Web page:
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Digital Subscriptions > The Artist > March 19 > Ethereal landscapes

Ethereal landscapes

Peter Kettle talks to Susie Hodge about recording the remote locations colours, textures and atmosphere of the Welsh landscape using paint and other media, poured, rubbed and splashed on to large canvases
Tryfan, Light on the Ogwen Valley, gesso mixed with marble dust powder, watercolour ink, acrylic and oil on canvas, 271⁄2x391⁄2in (70x100cm).

‘I often use interior designer palette knives, which are more robust than artists' palette knives, and rags to apply gesso base layers. When dry I applied thinned oil paint to pick out the craggy base surface. I then applied thicker layers of oil paint to bring in the detail. The light in the Ogwen Valley is remarkable, and this composition was a lot of fun to create.’

Peter Kettle was, aged 13, passionate about art and was constantly sketching. ‘I revered the works of Turner, the industrial compositions of LS Lowry, the monochromatic palette and dramatic use of light in John Virtue's cityscapes, and the scale of the mixed-media paintings by Anselm Kiefer and Terry Setch.

‘I explored mixed media and markmaking even further during my art foundation course. I incorporated flotsam from the beach with buckets of oil paint, dripped and splashed on, and I ripped each canvas apart, patched it back together and then set fire to it. I would extinguish the flames, patch new canvas to the stretcher, stain it and then begin to paint an image on to it – or what was left of it. It was a very exciting way of working. There was no longer the fear of a white canvas, but textures, shapes and formations all ready to work with. College was a liberating period for me; I experimented and discovered a way of painting that felt unique and that eventually did not involve ripping and setting fire to canvases, but creating surfaces first and then working the landscape into the paintings.’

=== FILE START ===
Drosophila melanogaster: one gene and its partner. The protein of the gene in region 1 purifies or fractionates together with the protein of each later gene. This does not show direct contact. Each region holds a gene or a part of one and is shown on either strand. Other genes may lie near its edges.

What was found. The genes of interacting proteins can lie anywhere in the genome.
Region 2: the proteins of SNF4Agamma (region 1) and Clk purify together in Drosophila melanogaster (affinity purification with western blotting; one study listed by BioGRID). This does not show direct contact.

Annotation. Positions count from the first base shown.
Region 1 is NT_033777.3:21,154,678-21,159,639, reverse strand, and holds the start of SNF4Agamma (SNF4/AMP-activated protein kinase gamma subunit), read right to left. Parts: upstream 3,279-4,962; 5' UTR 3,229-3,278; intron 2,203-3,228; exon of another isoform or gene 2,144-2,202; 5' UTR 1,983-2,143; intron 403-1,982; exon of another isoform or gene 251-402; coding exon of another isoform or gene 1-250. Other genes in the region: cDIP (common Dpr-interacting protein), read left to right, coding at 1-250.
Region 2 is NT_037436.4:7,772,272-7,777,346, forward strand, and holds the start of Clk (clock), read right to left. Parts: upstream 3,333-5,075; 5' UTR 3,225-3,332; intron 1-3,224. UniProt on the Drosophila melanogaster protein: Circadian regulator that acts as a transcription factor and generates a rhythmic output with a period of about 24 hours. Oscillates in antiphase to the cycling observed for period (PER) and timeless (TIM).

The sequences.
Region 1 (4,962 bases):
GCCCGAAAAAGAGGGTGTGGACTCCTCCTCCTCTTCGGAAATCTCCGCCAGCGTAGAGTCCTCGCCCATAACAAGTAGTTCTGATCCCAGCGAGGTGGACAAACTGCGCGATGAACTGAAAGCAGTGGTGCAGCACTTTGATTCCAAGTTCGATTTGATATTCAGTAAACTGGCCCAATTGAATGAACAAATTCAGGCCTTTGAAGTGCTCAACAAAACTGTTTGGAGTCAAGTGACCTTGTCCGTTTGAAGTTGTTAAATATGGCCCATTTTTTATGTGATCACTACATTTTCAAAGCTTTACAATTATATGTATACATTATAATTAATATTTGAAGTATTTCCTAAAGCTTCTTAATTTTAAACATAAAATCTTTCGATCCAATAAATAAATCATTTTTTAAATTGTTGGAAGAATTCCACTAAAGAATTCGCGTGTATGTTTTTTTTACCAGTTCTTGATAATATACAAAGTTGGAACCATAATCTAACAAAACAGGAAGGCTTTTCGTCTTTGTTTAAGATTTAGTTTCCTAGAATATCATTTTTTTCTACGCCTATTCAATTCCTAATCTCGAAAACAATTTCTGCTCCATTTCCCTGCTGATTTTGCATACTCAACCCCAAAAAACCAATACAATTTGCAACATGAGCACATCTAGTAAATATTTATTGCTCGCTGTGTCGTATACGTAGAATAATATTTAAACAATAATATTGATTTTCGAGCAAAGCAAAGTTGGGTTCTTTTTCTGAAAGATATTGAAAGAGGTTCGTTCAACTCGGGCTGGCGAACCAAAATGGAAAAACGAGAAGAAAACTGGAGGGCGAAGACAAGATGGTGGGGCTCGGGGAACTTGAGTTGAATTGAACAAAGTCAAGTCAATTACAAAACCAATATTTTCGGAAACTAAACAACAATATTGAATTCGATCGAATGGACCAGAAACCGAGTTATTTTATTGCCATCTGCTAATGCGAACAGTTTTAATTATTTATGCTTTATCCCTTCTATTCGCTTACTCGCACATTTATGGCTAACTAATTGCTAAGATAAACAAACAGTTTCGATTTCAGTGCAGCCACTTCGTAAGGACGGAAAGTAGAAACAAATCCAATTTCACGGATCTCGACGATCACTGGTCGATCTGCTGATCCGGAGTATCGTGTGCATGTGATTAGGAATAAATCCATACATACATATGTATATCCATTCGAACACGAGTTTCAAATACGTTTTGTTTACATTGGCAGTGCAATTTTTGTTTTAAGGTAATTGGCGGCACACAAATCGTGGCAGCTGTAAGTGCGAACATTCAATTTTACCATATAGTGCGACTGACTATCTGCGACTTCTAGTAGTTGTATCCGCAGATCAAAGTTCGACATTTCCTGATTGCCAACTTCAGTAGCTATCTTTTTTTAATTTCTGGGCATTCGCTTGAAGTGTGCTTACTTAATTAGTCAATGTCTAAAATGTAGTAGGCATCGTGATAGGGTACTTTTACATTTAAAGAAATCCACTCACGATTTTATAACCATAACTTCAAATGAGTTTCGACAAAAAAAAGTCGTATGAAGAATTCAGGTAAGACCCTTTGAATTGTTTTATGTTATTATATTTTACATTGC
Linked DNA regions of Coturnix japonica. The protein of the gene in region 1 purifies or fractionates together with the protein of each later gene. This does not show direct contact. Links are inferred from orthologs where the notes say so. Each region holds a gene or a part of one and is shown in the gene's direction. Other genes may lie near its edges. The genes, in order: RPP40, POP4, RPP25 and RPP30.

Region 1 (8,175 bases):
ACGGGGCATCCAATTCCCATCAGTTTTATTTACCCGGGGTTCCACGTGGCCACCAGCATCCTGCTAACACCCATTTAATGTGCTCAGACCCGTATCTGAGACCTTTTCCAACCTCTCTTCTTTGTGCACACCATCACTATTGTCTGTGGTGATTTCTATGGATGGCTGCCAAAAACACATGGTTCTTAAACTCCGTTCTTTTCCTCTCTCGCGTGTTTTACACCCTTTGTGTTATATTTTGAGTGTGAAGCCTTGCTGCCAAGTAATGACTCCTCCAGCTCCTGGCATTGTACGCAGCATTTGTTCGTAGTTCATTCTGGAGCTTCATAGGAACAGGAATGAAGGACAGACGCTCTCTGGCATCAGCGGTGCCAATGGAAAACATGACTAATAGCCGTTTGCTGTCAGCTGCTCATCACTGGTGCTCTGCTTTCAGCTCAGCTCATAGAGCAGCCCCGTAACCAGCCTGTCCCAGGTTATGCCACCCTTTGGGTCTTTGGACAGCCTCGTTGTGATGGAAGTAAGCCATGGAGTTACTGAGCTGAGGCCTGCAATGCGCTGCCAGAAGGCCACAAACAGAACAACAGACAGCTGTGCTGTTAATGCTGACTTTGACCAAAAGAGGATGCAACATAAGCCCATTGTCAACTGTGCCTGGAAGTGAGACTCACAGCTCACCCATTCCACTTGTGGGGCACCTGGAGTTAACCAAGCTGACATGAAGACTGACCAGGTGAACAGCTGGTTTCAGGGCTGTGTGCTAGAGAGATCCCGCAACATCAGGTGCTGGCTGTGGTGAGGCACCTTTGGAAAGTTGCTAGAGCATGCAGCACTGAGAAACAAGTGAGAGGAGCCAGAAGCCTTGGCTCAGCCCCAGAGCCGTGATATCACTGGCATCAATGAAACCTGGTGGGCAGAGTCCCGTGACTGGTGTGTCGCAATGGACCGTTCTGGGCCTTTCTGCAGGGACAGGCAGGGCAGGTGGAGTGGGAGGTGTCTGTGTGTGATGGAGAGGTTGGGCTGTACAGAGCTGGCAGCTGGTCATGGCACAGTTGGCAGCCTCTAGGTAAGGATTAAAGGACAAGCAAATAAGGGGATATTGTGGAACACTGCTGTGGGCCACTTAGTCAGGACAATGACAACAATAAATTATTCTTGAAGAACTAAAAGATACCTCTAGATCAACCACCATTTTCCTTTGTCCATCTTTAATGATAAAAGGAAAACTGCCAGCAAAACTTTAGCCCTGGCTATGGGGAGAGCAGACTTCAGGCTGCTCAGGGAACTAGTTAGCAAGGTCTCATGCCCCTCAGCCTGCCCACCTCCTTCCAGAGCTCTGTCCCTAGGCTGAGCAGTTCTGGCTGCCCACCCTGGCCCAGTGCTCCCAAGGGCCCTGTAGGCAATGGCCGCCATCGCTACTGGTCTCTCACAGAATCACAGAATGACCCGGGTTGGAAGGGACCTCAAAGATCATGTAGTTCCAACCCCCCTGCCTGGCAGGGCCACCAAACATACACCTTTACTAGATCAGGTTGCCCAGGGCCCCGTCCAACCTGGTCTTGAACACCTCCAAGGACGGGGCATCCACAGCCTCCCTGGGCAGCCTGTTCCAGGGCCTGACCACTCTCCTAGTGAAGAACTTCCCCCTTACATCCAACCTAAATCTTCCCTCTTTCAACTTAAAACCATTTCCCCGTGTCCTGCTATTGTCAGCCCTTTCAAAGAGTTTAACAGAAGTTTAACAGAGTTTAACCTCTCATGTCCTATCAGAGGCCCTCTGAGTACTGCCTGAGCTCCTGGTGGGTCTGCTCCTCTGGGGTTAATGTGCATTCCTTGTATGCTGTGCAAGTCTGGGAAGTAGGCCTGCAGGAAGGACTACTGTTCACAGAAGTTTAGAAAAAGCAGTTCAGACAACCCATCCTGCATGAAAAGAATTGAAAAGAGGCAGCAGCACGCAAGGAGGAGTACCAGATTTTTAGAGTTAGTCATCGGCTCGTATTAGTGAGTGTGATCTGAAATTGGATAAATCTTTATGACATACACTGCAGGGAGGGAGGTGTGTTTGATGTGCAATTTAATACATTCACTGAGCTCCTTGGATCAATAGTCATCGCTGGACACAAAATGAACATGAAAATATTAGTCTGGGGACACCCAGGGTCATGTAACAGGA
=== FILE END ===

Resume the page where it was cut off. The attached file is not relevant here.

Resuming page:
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About The Artist

Take your drawing and painting to the next level with inspiration, guidance and advice from this month's top contributing artists and tutors. Cover artist, David Parfitt, shares how it's possible to work through a non-productive period to paint your best painting yet. Haidee-Jo Summers invites you to paint everyday, unarranged objects to discover more about design and composition. We also include demonstrations showing how to apply the one-stroke watercolour method, use a variety of techniques to enliven your watercolours, paint silver objects and reflections in acrylics, achieve the texture of rocky landscapes in pastels, use photographs as a memory aid, bring a portrait to life in oils, capture animals' expressions, and much more. Whatever your subject matter or preferred medium, there's something for everyone, and when you've created your best work, enter our 2019 open competition for a chance to see your work exhibited, published in The Artist, and win one of 40 prizes worth over £17,000!